This event could represent a warning that a malicious program or a virus might be running on the system. To troubleshoot the issue, find the program that is responsible for the failing connection attempts and, if the program might be malicious, close the program as follows.
At the command prompt, type Netstat –no. Find the process with a large number of open connections that are not yet established. These connections are indicated by the TCP state SYN_SENT in the State column of the Active Connections information. Note the process identification number (PID) of the process in the PID column. Press CTRL+ALT+DELETE and then click Task Manager. On the Processes tab, select the process with the matching PID, and then click End Process. If you need to select the option to view the PID for processes, on the View menu, click Select Columns, select the PID (Process Identifier) check box, and then click OK.
See the link to "Windows XP SP2 and Event ID 4226" for useful information about this event.
I was getting this event intermittently when trying to print from a Windows XP machine with SP2 to a printer connected to a Windows 98 machine. Found a newsgroup post that suggested blocking connections on port 445. I have blocked this port in Windows Firewall (under Exceptions, File and Printer Sharing) and it seems to have alleviated the problem.
See "Changes to functionality in Microsoft Windows XP Service Pack 2" to find out what new functionality is added to TCP/IP in Windows XP Service Pack 2.
This event is more than likely to appear if the user is running a P2P application (e.g. Emule, BitTorrent, Kazaa, etc.). Stopping the application will also stop this event from reappearing.
As per Microsoft: "The TCP/IP stack in Windows XP with Service Pack 2 (SP2) installed limits the number of concurrent, incomplete outbound TCP connection attempts. When the limit is reached, subsequent connection attempts are put in a queue and resolved at a fixed rate so that there are only a limited number of connections in the incomplete state. During normal operation, when programs are connecting to available hosts at valid IP addresses, no limit is imposed on the number of connections in the incomplete state. When the number of incomplete connections exceeds the limit, for example, as a result of programs connecting to IP addresses that are not valid, connection-rate limitations are invoked, and this event is logged". See MSW2KDB
for additional information on this issue.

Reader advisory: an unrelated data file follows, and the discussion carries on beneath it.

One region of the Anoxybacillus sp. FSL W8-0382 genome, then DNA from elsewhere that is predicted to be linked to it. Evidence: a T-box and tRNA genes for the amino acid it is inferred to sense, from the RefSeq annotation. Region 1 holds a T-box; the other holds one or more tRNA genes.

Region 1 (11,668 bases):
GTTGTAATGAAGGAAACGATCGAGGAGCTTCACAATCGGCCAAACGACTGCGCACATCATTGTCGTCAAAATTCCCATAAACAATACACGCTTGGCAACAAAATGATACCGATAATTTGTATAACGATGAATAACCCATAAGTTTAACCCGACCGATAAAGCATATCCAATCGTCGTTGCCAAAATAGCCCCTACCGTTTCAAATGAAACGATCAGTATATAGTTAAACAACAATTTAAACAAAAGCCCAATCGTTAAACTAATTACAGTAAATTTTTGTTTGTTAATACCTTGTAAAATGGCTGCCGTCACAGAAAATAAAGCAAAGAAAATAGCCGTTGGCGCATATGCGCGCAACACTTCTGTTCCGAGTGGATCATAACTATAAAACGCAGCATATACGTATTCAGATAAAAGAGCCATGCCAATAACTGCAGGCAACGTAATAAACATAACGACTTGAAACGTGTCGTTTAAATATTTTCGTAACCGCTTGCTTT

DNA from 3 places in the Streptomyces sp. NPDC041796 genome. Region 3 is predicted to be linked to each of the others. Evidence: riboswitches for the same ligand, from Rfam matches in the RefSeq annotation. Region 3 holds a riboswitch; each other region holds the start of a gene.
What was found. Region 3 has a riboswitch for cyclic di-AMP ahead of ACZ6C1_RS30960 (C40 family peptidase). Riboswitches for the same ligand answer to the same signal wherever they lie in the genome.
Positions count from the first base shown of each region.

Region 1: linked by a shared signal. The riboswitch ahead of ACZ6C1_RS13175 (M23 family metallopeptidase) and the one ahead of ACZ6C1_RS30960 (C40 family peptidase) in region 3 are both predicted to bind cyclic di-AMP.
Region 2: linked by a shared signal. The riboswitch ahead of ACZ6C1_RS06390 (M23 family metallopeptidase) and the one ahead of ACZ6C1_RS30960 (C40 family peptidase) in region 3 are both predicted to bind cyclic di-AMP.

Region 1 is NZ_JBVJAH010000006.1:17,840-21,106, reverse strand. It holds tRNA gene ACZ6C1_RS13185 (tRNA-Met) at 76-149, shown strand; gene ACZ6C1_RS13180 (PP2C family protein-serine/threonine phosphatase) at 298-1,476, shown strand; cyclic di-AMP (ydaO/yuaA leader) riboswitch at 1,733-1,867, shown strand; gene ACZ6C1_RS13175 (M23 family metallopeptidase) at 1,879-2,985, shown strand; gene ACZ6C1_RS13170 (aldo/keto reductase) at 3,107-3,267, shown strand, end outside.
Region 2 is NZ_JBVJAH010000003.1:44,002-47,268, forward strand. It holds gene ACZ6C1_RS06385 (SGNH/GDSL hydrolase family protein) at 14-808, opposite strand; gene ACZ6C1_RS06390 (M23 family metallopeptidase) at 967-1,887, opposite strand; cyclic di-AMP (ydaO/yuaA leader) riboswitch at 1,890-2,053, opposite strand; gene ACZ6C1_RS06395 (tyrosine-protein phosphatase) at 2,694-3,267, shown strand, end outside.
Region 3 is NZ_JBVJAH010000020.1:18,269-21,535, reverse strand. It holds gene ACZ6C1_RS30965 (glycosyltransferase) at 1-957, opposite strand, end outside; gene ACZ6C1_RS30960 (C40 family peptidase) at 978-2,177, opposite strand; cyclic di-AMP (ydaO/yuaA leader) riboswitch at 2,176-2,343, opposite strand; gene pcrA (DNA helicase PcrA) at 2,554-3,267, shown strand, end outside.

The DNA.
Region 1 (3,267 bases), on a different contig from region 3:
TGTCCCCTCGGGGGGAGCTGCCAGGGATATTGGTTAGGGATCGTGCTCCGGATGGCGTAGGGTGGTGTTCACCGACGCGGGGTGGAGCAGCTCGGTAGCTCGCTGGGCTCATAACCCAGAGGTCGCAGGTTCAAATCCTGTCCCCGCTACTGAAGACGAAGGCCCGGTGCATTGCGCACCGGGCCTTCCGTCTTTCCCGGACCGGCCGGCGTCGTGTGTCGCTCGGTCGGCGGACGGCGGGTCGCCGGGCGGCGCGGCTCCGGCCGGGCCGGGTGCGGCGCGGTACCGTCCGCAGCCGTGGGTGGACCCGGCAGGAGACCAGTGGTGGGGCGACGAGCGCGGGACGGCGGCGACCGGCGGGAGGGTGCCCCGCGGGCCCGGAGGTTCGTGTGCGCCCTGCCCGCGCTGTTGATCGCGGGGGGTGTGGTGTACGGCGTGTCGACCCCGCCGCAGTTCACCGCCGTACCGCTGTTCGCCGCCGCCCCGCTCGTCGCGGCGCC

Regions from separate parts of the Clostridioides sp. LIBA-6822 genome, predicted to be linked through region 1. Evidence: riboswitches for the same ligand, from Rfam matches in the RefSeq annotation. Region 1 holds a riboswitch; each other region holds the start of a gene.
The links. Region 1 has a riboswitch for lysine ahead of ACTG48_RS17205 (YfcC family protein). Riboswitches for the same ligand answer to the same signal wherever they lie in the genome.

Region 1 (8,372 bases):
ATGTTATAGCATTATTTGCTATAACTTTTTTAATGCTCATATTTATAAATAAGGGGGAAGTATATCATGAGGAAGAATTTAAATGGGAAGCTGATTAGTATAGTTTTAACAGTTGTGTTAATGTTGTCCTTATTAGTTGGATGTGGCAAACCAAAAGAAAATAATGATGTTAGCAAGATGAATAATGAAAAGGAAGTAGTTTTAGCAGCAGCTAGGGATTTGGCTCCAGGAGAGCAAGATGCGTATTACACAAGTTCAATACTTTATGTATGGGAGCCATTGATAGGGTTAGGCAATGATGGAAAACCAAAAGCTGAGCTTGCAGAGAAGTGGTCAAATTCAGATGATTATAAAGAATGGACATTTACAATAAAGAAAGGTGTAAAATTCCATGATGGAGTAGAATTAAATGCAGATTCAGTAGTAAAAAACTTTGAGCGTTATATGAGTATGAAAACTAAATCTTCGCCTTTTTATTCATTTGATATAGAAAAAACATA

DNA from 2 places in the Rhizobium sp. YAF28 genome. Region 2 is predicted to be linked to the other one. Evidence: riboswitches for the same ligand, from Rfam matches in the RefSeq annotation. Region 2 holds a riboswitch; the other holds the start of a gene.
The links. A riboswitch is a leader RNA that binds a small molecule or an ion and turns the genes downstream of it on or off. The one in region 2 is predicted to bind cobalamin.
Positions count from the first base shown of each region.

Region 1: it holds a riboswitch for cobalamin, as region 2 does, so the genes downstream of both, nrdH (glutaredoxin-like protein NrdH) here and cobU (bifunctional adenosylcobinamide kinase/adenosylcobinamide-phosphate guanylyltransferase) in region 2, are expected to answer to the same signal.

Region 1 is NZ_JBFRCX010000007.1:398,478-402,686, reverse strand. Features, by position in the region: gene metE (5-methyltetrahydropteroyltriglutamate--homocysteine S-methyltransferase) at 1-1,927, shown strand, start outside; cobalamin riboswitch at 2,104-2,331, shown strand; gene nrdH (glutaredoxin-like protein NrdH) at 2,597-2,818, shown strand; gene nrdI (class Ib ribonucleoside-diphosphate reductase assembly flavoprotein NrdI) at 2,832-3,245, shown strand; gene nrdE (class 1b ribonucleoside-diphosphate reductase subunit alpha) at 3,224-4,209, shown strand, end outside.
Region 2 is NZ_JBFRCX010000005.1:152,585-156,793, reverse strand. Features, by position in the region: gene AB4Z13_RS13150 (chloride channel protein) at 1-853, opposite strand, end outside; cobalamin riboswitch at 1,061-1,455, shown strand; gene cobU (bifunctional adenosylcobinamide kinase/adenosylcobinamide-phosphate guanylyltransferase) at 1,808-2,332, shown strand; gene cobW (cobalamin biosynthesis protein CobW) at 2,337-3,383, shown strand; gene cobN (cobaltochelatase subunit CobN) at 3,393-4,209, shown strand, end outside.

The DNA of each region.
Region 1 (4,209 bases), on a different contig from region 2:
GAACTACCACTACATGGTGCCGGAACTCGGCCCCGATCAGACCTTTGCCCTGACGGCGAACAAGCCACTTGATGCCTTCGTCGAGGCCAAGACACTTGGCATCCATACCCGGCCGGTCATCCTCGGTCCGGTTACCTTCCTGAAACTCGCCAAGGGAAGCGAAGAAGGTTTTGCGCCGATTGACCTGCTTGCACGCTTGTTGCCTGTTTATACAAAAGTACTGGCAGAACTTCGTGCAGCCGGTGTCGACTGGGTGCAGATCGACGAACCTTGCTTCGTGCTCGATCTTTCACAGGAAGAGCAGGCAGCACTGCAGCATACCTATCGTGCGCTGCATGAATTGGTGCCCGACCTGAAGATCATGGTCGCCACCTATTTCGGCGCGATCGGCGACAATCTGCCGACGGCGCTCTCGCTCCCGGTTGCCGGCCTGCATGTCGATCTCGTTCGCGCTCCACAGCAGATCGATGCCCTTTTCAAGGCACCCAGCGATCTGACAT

Information taken from www.Bink.nu ArticleID=2208: "This new feature is one of the stack's "springboards", security features designed to proactively reduce the future threat from attacks like Blaster and Sasser that typically spread by opening connections to random addresses. In fact, if this feature had already been deployed, Sasser would have taken much longer to spread. It is not likely to help stop the spread of spam unless spammers are trying to reach open email relays in the same way, by opening connections on SMTP ports of random IP addresses. This is new with XP SP2 and we are trying to get it right so that it does not interfere with normal system operation or performance of normal, legitimate applications, but does slow the spread of viral code. New connection attempts over the limit for half-open connections are queued and worked off at a certain (limited rate)". See the link to "www.Bink.nu ArticleID=2208" and ME314053
for additional information on this problem.
Info quoted from ntcanuck.com forum: “The limit you are hitting only applies to connections in which the destinations are unreachable. You absolutely should not hit it if you are opening TCP connections to addresses that are live with an active listener on the destination port. It is enforced by the stack and has nothing to do with your firewall software (third party or ours). There is an improvement to this code, which we are planning for SP2 RTM”. See the link to “ntcanuck.com forum” for more details.
In plain English if it occurs, there are many connection attempts to unreachable addresses like IP scanning performed by virus or a bad configuration.